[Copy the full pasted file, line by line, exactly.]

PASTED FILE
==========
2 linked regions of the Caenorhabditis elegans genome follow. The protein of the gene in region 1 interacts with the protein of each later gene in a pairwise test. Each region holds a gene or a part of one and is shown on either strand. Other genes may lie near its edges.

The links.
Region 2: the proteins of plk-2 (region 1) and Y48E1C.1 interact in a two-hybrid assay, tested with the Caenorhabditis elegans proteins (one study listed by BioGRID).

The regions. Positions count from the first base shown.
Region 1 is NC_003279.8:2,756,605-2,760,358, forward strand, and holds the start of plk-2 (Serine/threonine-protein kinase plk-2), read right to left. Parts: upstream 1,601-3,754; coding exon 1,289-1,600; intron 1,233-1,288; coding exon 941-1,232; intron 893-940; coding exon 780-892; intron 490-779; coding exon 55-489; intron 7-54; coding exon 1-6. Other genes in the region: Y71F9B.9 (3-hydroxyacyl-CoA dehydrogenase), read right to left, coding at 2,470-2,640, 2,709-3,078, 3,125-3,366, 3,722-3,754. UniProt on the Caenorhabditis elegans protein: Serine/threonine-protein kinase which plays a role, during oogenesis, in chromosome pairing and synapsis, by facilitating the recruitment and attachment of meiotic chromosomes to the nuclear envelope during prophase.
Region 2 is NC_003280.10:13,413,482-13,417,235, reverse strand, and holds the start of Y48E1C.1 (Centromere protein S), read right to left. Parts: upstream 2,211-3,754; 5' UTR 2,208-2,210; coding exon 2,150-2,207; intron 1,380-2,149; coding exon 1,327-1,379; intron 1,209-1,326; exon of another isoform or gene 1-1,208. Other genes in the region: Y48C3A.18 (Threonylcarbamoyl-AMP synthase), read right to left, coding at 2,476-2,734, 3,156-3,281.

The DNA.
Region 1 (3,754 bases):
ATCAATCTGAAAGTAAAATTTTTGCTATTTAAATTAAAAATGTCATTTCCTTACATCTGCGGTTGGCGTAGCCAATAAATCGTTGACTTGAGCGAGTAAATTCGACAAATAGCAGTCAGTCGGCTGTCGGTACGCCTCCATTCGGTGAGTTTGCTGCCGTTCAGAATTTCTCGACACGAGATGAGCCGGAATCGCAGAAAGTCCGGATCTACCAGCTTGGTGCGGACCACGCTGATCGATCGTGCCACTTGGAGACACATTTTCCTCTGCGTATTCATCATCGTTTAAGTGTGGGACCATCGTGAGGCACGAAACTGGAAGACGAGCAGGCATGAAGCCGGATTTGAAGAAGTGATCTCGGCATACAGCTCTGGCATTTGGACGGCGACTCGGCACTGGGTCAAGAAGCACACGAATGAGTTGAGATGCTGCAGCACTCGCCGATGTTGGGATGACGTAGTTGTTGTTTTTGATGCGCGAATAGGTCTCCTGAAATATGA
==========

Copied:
2 linked regions of the Caenorhabditis elegans genome follow. The protein of the gene in region 1 interacts with the protein of each later gene in a pairwise test. Each region holds a gene or a part of one and is shown on either strand. Other genes may lie near its edges.

The links.
Region 2: the proteins of plk-2 (region 1) and Y48E1C.1 interact in a two-hybrid assay, tested with the Caenorhabditis elegans proteins (one study listed by BioGRID).

The regions. Positions count from the first base shown.
Region 1 is NC_003279.8:2,756,605-2,760,358, forward strand, and holds the start of plk-2 (Serine/threonine-protein kinase plk-2), read right to left. Parts: upstream 1,601-3,754; coding exon 1,289-1,600; intron 1,233-1,288; coding exon 941-1,232; intron 893-940; coding exon 780-892; intron 490-779; coding exon 55-489; intron 7-54; coding exon 1-6. Other genes in the region: Y71F9B.9 (3-hydroxyacyl-CoA dehydrogenase), read right to left, coding at 2,470-2,640, 2,709-3,078, 3,125-3,366, 3,722-3,754. UniProt on the Caenorhabditis elegans protein: Serine/threonine-protein kinase which plays a role, during oogenesis, in chromosome pairing and synapsis, by facilitating the recruitment and attachment of meiotic chromosomes to the nuclear envelope during prophase.
Region 2 is NC_003280.10:13,413,482-13,417,235, reverse strand, and holds the start of Y48E1C.1 (Centromere protein S), read right to left. Parts: upstream 2,211-3,754; 5' UTR 2,208-2,210; coding exon 2,150-2,207; intron 1,380-2,149; coding exon 1,327-1,379; intron 1,209-1,326; exon of another isoform or gene 1-1,208. Other genes in the region: Y48C3A.18 (Threonylcarbamoyl-AMP synthase), read right to left, coding at 2,476-2,734, 3,156-3,281.

The DNA.
Region 1 (3,754 bases):
ATCAATCTGAAAGTAAAATTTTTGCTATTTAAATTAAAAATGTCATTTCCTTACATCTGCGGTTGGCGTAGCCAATAAATCGTTGACTTGAGCGAGTAAATTCGACAAATAGCAGTCAGTCGGCTGTCGGTACGCCTCCATTCGGTGAGTTTGCTGCCGTTCAGAATTTCTCGACACGAGATGAGCCGGAATCGCAGAAAGTCCGGATCTACCAGCTTGGTGCGGACCACGCTGATCGATCGTGCCACTTGGAGACACATTTTCCTCTGCGTATTCATCATCGTTTAAGTGTGGGACCATCGTGAGGCACGAAACTGGAAGACGAGCAGGCATGAAGCCGGATTTGAAGAAGTGATCTCGGCATACAGCTCTGGCATTTGGACGGCGACTCGGCACTGGGTCAAGAAGCACACGAATGAGTTGAGATGCTGCAGCACTCGCCGATGTTGGGATGACGTAGTTGTTGTTTTTGATGCGCGAATAGGTCTCCTGAAATATGA